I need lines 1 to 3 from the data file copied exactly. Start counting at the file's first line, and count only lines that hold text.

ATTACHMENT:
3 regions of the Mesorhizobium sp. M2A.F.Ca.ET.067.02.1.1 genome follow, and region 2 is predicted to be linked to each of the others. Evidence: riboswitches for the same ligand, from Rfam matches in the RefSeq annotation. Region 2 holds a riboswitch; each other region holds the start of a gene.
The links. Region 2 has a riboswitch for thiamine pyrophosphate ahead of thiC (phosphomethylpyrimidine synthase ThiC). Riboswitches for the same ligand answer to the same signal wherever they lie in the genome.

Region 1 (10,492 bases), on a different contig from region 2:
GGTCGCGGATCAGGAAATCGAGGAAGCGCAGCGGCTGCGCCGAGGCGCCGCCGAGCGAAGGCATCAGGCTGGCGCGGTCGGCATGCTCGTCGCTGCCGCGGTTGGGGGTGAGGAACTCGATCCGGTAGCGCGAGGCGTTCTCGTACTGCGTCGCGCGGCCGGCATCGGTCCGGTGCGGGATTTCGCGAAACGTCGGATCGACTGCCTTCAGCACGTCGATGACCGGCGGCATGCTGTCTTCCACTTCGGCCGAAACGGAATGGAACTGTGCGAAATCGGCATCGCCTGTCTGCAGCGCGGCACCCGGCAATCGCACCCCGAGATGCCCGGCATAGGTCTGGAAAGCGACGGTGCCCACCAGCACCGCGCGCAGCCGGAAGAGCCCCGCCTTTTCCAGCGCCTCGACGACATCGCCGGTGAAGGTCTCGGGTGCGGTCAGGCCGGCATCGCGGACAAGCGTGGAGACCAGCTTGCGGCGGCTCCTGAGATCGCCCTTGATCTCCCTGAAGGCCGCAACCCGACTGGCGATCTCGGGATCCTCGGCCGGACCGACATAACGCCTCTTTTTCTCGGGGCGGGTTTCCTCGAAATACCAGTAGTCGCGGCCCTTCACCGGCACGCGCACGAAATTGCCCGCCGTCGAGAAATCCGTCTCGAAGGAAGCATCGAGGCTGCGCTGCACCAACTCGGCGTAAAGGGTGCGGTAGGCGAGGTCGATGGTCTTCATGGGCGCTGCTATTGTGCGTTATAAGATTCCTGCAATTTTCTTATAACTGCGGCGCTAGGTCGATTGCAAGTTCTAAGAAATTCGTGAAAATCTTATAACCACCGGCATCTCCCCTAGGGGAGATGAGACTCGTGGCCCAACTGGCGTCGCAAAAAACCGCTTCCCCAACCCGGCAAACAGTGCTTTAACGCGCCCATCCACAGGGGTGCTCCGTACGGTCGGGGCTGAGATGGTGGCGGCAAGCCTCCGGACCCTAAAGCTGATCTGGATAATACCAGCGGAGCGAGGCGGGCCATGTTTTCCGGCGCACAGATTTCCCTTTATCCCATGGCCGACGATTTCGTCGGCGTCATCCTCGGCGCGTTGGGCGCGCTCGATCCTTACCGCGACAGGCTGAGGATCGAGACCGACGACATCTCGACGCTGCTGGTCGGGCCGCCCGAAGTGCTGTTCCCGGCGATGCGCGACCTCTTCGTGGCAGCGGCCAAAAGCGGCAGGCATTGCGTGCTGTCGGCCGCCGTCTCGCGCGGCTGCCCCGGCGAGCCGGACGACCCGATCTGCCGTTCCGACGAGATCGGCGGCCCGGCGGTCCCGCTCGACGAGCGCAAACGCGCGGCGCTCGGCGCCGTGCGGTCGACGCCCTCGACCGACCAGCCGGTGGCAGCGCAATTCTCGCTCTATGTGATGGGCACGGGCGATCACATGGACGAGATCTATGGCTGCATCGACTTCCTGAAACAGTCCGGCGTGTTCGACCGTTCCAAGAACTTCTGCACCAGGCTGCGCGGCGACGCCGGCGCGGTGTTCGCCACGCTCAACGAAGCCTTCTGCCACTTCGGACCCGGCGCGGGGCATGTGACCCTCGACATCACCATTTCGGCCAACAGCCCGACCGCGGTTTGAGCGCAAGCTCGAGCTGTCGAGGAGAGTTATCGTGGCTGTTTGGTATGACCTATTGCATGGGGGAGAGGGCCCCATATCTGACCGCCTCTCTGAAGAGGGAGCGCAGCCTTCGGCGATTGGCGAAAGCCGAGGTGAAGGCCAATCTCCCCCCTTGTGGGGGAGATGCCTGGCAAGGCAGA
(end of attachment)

3 regions of the Mesorhizobium sp. M2A.F.Ca.ET.067.02.1.1 genome follow, and region 2 is predicted to be linked to each of the others. Evidence: riboswitches for the same ligand, from Rfam matches in the RefSeq annotation. Region 2 holds a riboswitch; each other region holds the start of a gene.
The links. Region 2 has a riboswitch for thiamine pyrophosphate ahead of thiC (phosphomethylpyrimidine synthase ThiC). Riboswitches for the same ligand answer to the same signal wherever they lie in the genome.

Region 1 (10,492 bases), on a different contig from region 2: